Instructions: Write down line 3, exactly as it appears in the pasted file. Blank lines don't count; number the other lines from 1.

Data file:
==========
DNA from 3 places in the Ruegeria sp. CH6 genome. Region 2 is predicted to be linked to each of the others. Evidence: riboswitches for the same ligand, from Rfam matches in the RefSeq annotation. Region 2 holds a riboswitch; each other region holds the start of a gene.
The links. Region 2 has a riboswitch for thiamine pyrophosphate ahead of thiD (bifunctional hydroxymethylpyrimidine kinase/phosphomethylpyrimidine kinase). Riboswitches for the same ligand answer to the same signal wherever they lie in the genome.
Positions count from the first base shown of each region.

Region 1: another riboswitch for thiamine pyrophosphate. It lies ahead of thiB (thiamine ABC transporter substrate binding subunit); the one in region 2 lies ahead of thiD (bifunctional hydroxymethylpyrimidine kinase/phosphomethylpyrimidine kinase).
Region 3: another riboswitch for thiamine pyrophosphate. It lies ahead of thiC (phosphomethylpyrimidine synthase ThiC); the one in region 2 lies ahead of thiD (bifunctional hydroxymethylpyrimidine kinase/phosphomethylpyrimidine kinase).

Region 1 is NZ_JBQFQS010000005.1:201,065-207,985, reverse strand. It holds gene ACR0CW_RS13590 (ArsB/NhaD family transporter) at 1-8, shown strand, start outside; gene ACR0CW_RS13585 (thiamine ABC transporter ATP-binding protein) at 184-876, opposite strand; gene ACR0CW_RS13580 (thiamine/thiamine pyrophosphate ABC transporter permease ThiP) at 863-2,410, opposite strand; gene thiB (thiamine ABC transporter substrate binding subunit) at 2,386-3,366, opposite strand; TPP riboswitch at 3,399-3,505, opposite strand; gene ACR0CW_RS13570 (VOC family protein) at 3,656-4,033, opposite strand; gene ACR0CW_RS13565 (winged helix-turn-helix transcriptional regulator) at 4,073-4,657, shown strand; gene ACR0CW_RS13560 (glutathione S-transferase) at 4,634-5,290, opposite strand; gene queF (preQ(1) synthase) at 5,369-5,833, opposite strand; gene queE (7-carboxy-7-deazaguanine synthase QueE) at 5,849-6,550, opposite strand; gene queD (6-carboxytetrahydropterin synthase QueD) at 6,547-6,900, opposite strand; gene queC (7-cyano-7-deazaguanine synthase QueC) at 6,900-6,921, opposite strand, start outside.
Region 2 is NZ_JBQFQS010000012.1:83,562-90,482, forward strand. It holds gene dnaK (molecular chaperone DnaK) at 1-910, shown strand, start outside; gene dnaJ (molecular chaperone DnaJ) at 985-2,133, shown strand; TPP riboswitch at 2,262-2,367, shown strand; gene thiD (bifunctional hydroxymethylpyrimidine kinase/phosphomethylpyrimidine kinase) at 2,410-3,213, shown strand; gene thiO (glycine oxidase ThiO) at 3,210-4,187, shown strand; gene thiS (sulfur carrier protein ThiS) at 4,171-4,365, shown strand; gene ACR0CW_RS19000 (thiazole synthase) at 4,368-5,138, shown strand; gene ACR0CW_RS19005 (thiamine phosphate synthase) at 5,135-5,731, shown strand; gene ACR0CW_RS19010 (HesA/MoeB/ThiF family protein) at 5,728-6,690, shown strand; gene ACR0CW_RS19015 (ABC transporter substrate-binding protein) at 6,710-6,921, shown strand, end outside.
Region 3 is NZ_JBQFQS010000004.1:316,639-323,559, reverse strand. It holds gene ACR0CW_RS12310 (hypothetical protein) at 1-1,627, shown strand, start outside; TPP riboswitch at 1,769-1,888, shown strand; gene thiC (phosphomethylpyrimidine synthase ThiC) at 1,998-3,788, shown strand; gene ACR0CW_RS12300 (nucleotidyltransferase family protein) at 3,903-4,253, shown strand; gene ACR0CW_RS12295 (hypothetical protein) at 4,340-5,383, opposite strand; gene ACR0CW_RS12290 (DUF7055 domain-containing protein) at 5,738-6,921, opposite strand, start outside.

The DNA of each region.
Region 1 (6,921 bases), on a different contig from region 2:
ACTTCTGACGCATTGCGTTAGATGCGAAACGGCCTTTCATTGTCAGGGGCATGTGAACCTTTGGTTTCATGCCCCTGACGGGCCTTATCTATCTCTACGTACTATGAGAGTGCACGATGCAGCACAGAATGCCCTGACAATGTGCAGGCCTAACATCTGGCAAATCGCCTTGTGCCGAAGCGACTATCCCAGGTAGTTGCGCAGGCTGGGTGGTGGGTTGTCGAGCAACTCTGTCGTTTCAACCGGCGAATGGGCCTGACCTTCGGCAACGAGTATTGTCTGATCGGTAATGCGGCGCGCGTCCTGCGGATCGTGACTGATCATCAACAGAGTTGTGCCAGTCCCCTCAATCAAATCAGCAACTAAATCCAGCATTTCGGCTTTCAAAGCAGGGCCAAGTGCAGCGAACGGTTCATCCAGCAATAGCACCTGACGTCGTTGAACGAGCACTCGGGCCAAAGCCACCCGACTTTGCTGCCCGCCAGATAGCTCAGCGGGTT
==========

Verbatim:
Positions count from the first base shown of each region.